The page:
Mode and Context Effects in Measuring Household Assets
Differences in answers in Internet and traditional surveys can be due to selection, mode, or context effects. The authors exploit unique experimental data to analyze mode and context effects controlling for arbitrary selection. The Health and Retirement Study (HRS) surveys a random sample of the US 50+ population, with CAPI or CATI core interviews once every two years. In 2003 and 2005, random samples were drawn from HRS respondents in 2002 and 2004 willing and able to participate in an Internet interview. Comparing core and Internet survey answers of the same people, the authors analyze mode and context effects, controlling for selection. They focus on household assets, for which mode effects in Internet surveys have rarely been studied. They find some large differences between the first Internet survey and the other three surveys which they interpret as a context and question wording effect rather than a pure mode effect.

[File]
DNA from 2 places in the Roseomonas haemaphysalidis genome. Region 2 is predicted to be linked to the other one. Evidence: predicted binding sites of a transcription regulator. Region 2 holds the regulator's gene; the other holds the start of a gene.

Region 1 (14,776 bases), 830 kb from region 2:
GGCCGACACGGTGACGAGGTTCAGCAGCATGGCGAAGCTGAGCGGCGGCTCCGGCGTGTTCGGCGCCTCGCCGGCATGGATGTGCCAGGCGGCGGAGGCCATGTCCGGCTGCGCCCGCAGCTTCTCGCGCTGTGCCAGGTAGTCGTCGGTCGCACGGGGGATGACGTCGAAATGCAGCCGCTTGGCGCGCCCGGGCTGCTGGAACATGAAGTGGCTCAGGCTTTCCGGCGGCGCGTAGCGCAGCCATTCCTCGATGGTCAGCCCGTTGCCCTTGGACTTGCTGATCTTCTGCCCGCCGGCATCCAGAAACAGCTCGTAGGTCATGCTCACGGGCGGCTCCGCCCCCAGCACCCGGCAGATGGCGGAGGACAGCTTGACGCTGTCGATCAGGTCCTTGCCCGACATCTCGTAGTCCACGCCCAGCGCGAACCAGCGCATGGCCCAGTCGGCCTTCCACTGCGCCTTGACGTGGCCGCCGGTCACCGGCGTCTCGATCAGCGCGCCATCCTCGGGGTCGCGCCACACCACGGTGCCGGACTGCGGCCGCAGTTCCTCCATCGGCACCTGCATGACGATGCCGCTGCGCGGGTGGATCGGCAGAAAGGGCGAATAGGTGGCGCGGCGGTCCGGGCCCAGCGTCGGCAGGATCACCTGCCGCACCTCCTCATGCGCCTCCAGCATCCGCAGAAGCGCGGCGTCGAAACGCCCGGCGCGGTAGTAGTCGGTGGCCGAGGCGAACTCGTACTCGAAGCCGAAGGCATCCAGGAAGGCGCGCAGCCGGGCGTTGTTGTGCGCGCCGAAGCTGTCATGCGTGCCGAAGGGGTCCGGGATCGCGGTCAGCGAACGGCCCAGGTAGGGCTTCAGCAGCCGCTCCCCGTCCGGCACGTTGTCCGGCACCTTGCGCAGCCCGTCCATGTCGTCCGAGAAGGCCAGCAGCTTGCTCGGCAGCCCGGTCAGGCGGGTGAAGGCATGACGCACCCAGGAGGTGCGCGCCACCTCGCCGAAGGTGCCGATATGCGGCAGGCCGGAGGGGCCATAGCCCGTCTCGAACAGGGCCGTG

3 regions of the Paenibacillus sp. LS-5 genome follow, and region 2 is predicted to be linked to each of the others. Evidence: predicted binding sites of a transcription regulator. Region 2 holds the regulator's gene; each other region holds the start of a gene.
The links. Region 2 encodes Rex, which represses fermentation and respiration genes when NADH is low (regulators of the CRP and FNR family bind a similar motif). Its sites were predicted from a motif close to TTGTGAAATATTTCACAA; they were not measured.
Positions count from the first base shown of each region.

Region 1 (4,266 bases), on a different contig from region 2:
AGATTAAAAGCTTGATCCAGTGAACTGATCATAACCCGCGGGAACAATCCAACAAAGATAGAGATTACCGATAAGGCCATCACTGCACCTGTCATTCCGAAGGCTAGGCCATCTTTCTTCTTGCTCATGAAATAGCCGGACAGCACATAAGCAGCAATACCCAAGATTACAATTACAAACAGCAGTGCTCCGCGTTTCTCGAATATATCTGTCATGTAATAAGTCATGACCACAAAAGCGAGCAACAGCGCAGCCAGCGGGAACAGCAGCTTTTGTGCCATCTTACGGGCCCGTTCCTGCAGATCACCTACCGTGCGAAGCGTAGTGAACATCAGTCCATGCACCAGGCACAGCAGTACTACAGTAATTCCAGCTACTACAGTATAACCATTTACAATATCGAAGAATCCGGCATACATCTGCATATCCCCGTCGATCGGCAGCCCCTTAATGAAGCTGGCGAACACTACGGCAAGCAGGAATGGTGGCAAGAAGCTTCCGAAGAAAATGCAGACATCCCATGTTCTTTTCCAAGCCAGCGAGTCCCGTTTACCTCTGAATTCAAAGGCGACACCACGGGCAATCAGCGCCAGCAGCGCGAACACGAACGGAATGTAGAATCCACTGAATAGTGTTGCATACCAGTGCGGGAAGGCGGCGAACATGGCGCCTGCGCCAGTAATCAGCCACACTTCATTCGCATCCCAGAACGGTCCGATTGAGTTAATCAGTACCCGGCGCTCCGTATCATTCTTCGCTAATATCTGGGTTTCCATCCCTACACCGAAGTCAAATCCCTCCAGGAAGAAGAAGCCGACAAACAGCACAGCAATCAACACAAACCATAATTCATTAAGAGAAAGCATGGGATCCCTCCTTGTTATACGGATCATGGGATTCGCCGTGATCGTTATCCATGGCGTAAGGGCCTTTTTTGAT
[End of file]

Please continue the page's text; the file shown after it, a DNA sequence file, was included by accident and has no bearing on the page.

|Date of creation:||Feb 2009|
|Date of revision:|
|Contact details of provider:|| Postal: 1776 Main Street, P.O. Box 2138, Santa Monica, California 90407-2138|
Phone: (310) 393-0411, x7359
Web page: http://www.rand.org
More information through EDIRC
Please report citation or reference errors to , or , if you are the registered author of the cited work, log in to your RePEc Author Service profile, click on "citations" and make appropriate adjustments.:
- F. Thomas Juster & James P. Smith, 2004. "Improving the Quality of Economic Data: Lessons from the HRS and AHEAD," Labor and Demography 0402010, EconWPA.
- Guiso, Luigi & Jappelli, Tullio, 2000.
"Household Portfolios in Italy,"
CEPR Discussion Papers
2549, C.E.P.R. Discussion Papers.
- Matthias Schonlau & Arthur van Soest & Arie Kapteyn & Mick Couper, 2009.
"Selection Bias in Web Surveys and the Use of Propensity Scores,"
Sociological Methods & Research,
SAGE Publishing, vol. 37(3), pages 291-318, February.
- Matthias Schonlau & Arthur Van Soest & Arie Kapteyn & Mick P. Couper, 2006. "Selection Bias in Web Surveys and the Use of Propensity Scores," Working Papers 279, RAND Corporation.
- Couper, Mick P. & Kapteyn, Arie & Schonlau, Matthias & Winter, Joachim, 2007. "Noncoverage and nonresponse in an Internet survey," Munich Reprints in Economics 20093, University of Munich, Department of Economics.
When requesting a correction, please mention this item's handle: RePEc:ran:wpaper:668. See general information about how to correct material in RePEc.
For technical questions regarding this item, or to correct its authors, title, abstract, bibliographic or download information, contact: (Benson Wong)
If references are entirely missing, you can add them using this form.